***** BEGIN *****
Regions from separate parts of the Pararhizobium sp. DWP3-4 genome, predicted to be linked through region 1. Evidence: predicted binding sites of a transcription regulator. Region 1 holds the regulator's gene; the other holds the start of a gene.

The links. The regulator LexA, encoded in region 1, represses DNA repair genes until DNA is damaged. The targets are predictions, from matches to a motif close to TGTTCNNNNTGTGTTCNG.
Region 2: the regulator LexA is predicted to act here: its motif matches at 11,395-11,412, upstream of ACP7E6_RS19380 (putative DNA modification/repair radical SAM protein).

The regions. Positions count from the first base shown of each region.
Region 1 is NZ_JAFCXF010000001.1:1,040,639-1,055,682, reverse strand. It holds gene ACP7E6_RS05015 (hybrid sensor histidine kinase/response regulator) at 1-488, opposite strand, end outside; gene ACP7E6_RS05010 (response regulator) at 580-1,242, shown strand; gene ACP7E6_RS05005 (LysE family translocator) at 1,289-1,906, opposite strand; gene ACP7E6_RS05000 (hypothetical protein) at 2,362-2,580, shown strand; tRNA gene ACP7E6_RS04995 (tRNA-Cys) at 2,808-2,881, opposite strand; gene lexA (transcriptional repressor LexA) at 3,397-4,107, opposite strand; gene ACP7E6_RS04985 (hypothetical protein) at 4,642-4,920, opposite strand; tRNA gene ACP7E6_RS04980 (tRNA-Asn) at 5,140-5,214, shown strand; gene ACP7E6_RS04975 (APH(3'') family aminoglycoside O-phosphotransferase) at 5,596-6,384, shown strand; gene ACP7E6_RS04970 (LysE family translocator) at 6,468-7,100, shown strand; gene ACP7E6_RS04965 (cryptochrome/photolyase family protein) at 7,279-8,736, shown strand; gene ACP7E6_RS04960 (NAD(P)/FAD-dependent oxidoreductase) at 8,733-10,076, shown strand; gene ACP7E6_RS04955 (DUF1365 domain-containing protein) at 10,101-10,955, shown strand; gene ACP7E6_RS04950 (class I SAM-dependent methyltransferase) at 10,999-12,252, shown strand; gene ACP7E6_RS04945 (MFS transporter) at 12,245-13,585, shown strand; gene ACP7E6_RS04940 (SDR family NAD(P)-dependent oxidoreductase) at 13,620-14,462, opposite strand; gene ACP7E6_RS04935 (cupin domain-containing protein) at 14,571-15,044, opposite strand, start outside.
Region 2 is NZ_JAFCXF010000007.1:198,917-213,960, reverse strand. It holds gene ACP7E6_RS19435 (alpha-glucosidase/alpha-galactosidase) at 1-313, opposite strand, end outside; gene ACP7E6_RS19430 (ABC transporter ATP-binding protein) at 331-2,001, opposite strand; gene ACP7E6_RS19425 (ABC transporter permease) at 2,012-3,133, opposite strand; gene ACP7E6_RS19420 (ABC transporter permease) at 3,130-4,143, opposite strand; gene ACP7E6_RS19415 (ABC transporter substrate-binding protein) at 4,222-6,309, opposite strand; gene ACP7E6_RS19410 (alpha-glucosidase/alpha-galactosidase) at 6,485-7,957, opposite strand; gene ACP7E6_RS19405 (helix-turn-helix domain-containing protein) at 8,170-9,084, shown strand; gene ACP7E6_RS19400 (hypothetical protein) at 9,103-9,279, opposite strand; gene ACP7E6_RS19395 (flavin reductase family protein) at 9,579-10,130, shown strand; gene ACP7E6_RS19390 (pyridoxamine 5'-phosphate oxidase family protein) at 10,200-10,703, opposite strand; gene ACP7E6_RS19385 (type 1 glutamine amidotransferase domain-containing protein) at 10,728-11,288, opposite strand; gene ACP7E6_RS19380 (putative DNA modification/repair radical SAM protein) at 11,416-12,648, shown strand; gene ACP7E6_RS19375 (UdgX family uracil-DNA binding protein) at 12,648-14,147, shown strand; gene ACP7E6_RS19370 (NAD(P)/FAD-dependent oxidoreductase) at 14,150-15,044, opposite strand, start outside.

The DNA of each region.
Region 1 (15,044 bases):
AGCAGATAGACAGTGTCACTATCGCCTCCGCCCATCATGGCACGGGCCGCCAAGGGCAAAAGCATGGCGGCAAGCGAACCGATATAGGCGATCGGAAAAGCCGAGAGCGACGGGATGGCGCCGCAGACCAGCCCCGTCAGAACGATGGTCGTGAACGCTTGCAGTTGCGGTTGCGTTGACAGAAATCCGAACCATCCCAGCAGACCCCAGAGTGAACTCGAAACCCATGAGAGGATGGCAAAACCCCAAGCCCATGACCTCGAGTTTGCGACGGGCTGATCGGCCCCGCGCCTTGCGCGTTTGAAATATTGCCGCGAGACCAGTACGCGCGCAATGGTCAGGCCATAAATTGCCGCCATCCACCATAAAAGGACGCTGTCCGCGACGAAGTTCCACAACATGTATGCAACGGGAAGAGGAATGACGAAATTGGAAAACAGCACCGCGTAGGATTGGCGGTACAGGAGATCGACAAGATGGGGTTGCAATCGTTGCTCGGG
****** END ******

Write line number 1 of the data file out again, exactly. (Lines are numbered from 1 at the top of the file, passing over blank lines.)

Regions from separate parts of the Pararhizobium sp. DWP3-4 genome, predicted to be linked through region 1. Evidence: predicted binding sites of a transcription regulator. Region 1 holds the regulator's gene; the other holds the start of a gene.